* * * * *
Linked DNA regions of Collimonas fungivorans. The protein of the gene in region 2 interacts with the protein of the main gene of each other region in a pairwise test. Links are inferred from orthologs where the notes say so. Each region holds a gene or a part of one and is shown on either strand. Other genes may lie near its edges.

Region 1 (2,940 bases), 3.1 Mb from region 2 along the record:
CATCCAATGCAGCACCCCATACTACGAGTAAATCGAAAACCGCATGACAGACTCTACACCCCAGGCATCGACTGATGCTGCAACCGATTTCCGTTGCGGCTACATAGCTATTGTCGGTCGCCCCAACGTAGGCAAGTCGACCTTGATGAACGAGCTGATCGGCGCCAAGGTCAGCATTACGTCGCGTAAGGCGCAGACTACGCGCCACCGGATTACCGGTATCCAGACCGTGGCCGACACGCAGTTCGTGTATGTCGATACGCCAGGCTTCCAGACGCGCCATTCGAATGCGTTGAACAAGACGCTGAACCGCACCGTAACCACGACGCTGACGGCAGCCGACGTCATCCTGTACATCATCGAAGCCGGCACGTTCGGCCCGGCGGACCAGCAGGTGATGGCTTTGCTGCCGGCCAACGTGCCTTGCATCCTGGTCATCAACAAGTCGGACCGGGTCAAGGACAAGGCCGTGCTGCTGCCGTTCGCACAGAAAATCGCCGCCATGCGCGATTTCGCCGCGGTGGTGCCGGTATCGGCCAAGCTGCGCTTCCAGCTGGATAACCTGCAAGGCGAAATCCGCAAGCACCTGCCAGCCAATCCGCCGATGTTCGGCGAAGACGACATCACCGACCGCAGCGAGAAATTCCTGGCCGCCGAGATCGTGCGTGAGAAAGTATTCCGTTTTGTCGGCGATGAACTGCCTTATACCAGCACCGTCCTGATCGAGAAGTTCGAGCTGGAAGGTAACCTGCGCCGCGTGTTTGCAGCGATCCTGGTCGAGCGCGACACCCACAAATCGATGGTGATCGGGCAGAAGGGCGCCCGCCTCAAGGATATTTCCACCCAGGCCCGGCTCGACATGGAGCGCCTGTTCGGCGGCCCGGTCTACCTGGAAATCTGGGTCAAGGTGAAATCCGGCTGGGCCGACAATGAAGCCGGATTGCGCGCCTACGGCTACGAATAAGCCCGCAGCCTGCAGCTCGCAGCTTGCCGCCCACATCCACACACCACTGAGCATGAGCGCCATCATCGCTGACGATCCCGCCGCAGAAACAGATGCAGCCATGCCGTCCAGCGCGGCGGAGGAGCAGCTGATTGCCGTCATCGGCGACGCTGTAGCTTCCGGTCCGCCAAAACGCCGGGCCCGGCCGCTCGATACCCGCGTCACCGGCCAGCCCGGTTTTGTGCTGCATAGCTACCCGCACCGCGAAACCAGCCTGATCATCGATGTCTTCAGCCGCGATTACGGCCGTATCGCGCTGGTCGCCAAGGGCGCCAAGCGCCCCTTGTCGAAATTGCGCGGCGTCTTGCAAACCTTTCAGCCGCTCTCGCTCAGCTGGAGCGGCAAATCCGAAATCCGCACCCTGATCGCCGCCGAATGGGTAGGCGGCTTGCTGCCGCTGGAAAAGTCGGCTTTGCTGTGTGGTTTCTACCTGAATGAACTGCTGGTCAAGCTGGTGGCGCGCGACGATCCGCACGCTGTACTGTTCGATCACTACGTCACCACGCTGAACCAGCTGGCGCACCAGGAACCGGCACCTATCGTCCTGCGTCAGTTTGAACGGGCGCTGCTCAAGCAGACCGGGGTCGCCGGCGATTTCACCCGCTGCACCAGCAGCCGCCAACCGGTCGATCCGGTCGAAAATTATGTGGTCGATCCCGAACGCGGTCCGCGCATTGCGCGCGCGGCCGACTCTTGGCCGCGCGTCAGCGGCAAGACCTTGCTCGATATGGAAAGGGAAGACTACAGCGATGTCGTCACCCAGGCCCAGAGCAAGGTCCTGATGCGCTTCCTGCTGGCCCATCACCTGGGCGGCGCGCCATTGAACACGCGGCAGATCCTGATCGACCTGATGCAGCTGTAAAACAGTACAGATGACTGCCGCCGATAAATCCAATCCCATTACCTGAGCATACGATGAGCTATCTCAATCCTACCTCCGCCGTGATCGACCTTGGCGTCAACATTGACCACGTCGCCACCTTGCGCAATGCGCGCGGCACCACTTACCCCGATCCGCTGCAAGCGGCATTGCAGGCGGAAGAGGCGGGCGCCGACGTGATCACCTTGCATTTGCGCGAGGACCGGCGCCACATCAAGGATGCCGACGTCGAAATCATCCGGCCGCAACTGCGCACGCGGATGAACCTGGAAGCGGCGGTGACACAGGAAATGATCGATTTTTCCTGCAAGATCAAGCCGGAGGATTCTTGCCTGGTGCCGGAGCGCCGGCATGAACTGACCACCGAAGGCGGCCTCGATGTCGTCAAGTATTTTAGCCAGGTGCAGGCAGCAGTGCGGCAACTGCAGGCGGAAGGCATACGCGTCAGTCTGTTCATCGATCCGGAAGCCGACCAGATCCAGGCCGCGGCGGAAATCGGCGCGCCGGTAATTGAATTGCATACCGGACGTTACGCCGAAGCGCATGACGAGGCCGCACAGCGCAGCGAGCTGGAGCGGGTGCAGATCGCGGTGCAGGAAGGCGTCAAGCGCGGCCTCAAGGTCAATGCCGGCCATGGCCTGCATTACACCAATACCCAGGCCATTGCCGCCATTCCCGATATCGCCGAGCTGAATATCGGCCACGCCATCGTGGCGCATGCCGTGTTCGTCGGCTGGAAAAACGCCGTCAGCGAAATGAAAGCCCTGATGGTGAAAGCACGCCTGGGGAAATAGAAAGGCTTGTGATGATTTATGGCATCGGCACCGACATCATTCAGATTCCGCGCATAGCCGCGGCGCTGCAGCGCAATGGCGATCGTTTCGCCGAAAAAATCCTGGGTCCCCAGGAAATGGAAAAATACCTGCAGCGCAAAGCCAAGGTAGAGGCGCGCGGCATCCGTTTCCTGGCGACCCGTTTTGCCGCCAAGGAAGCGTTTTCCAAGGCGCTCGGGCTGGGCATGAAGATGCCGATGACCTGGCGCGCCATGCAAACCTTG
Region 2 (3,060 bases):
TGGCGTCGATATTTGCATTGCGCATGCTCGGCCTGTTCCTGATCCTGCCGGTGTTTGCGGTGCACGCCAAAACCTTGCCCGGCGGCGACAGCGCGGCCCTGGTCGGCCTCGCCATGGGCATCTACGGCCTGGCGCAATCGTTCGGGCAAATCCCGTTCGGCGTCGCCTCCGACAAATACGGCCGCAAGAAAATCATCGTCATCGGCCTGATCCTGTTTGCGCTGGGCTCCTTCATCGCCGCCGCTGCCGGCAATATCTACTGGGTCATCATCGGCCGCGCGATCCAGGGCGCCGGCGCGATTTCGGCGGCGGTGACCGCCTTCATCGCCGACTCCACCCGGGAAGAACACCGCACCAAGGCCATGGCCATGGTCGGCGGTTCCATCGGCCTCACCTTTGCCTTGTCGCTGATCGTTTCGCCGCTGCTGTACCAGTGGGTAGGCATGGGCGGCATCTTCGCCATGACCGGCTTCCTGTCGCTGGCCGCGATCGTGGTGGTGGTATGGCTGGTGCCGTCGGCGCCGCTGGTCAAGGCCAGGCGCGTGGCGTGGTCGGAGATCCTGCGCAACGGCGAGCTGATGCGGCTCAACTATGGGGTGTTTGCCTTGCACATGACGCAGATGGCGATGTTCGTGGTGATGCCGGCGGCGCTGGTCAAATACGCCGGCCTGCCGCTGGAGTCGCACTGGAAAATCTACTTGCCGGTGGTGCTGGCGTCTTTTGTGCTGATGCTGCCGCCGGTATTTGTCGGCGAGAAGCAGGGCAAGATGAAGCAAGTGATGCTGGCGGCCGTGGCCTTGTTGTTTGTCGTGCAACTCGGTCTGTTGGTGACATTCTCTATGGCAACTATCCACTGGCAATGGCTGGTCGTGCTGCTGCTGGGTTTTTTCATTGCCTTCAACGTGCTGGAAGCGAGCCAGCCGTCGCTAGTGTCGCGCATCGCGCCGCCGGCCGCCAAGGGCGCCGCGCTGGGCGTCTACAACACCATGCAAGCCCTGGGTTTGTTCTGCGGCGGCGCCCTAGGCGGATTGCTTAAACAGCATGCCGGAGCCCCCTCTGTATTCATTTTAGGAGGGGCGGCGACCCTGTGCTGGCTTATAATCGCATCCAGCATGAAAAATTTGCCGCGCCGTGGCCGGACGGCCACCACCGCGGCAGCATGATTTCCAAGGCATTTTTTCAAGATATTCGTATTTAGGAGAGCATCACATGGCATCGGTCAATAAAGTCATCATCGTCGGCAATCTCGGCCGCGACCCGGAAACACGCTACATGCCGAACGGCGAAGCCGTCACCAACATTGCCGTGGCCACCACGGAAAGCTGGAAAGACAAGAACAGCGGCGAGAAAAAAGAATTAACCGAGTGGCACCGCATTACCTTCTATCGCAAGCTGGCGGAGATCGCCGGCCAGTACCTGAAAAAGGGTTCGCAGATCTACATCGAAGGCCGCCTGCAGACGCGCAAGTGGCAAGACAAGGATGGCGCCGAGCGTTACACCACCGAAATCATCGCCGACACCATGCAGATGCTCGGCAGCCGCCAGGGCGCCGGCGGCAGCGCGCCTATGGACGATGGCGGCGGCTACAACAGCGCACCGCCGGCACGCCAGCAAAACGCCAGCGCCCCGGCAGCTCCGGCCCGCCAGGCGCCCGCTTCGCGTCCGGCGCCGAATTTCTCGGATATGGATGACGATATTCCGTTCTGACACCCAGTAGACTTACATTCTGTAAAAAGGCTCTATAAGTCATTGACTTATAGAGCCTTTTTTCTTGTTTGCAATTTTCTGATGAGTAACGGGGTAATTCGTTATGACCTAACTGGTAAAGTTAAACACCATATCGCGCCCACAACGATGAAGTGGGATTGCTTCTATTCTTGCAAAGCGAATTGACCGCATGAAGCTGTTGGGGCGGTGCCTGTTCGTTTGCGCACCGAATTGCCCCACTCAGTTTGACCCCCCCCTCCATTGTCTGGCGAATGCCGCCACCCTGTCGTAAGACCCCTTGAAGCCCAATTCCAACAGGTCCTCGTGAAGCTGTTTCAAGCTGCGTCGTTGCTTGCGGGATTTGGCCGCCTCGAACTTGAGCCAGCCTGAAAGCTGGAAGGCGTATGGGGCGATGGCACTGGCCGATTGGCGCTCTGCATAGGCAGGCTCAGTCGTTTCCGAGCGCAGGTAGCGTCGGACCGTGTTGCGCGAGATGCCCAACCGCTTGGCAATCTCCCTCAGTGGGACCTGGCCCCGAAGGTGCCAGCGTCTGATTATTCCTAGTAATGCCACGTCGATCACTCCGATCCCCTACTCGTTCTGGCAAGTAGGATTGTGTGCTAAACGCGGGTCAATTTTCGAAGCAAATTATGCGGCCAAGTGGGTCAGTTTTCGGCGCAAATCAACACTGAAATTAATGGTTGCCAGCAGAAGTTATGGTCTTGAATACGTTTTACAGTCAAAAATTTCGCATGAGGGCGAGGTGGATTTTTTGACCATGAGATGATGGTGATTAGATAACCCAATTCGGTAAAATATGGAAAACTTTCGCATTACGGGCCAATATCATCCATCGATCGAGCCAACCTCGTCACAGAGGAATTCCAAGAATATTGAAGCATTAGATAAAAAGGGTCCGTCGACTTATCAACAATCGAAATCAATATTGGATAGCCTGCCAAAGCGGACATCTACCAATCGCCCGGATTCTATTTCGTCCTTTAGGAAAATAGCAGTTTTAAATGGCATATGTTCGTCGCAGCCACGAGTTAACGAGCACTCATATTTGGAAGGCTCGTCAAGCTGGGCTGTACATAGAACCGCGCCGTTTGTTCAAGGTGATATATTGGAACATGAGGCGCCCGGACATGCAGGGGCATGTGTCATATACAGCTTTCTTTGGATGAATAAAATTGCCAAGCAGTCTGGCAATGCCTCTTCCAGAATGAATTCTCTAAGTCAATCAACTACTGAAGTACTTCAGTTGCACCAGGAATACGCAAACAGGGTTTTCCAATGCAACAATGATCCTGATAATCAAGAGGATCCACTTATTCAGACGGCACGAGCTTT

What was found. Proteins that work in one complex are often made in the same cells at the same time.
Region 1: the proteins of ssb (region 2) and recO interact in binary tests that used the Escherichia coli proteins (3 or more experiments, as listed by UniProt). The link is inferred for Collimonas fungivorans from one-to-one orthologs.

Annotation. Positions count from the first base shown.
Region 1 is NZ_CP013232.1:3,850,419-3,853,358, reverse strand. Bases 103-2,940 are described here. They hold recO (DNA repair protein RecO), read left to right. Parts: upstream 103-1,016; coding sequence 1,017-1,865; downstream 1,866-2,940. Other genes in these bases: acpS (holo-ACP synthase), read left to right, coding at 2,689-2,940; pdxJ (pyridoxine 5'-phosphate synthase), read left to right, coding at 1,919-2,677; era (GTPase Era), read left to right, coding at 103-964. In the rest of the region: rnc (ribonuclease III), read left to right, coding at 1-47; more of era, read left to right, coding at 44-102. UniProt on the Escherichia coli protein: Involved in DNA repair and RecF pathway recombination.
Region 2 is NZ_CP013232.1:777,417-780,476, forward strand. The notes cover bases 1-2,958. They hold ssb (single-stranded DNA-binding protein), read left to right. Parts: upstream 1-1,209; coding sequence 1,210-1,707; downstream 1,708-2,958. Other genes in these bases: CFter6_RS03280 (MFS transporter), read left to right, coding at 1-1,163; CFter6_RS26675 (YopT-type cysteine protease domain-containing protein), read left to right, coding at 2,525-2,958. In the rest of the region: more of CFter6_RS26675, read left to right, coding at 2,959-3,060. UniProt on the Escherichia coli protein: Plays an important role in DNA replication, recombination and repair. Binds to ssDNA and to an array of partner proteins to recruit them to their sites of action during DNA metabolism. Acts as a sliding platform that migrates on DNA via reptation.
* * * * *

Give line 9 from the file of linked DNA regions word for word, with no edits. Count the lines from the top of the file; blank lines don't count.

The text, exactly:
Region 1 is NZ_CP013232.1:3,850,419-3,853,358, reverse strand. Bases 103-2,940 are described here. They hold recO (DNA repair protein RecO), read left to right. Parts: upstream 103-1,016; coding sequence 1,017-1,865; downstream 1,866-2,940. Other genes in these bases: acpS (holo-ACP synthase), read left to right, coding at 2,689-2,940; pdxJ (pyridoxine 5'-phosphate synthase), read left to right, coding at 1,919-2,677; era (GTPase Era), read left to right, coding at 103-964. In the rest of the region: rnc (ribonuclease III), read left to right, coding at 1-47; more of era, read left to right, coding at 44-102. UniProt on the Escherichia coli protein: Involved in DNA repair and RecF pathway recombination.